In many vision applications, we have to deal with high-dimensional vector space data, such as the space of fixed-size local image patches or their descriptors. This talk will focus on quantization-based methods for studying the structure of such data. Specifically, I will present techniques for estimating the intrinsic dimensionality of vector space data (an unsupervised learning task) and for creating informative quantizer codebooks (a supervised learning task).
In the first part of the talk, I will discuss a technique for intrinsic dimensionality estimation based on the theoretical notion of quantization dimension. This technique works by quantizing the dataset at increasing rates (in practice, we use k-means to learn the quantizer) and by fitting a parametric form to the plot of the empirical quantizer distortion as a function of rate. I will also present preliminary results for an extension of this technique that uses tree-structured vector quantization to partition heterogeneous datasets into subsets having different intrinsic dimensions.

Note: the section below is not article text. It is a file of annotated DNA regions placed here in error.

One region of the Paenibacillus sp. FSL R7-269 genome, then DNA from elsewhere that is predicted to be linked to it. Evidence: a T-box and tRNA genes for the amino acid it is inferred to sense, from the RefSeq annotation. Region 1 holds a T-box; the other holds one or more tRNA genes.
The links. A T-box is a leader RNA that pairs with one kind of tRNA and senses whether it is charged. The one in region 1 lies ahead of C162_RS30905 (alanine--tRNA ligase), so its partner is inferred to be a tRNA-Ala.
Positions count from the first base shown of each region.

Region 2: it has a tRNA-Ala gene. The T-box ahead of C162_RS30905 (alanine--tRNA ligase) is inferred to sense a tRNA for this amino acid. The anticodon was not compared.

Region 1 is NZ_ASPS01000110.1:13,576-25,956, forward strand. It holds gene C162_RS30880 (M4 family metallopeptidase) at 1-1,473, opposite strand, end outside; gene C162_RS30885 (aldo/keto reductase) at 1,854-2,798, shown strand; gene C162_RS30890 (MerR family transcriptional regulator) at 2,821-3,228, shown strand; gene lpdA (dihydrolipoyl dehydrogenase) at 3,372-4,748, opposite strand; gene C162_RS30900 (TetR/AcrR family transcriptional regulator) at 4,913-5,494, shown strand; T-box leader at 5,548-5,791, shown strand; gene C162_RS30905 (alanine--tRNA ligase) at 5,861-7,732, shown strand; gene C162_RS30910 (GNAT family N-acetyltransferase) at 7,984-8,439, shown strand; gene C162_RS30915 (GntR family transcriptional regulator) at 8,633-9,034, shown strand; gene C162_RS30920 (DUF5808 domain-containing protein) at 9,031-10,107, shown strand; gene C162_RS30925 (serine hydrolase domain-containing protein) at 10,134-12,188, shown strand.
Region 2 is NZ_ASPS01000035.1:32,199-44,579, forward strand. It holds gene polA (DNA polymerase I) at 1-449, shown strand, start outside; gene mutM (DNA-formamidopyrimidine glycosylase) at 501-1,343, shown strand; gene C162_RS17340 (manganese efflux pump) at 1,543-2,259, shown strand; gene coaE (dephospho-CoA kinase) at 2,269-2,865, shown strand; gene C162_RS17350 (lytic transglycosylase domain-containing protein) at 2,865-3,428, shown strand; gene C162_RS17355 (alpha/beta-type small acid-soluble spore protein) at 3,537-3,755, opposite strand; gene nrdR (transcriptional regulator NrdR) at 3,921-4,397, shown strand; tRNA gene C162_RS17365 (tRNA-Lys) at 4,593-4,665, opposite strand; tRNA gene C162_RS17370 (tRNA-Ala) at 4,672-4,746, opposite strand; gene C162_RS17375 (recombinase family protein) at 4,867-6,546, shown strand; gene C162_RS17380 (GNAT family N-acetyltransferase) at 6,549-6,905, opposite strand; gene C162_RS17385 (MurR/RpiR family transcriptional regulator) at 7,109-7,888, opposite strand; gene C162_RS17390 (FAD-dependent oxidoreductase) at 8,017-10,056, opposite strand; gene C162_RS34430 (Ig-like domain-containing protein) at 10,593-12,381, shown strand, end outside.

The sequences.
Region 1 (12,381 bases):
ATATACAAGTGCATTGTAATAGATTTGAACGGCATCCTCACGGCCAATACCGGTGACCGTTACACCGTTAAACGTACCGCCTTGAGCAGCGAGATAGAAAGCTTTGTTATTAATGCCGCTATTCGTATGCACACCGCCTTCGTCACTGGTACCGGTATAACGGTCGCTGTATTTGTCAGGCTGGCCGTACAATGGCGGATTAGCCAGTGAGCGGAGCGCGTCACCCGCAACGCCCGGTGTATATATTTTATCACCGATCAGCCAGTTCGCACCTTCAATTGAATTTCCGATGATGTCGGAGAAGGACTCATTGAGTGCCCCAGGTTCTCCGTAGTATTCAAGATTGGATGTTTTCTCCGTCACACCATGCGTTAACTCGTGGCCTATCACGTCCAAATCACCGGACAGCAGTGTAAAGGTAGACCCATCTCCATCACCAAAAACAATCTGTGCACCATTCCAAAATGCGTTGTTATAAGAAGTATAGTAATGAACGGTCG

In the second part of the talk, I will discuss an information-theoretic method for learning a quantizer codebook from labeled feature vectors such that the index of the nearest codevector of a given feature approximates a sufficient statistic for its class label. I will demonstrate applications of this method to learning discriminative visual vocabularies for bag-of-features image classification and to image segmentation. Joint work with Maxim Raginsky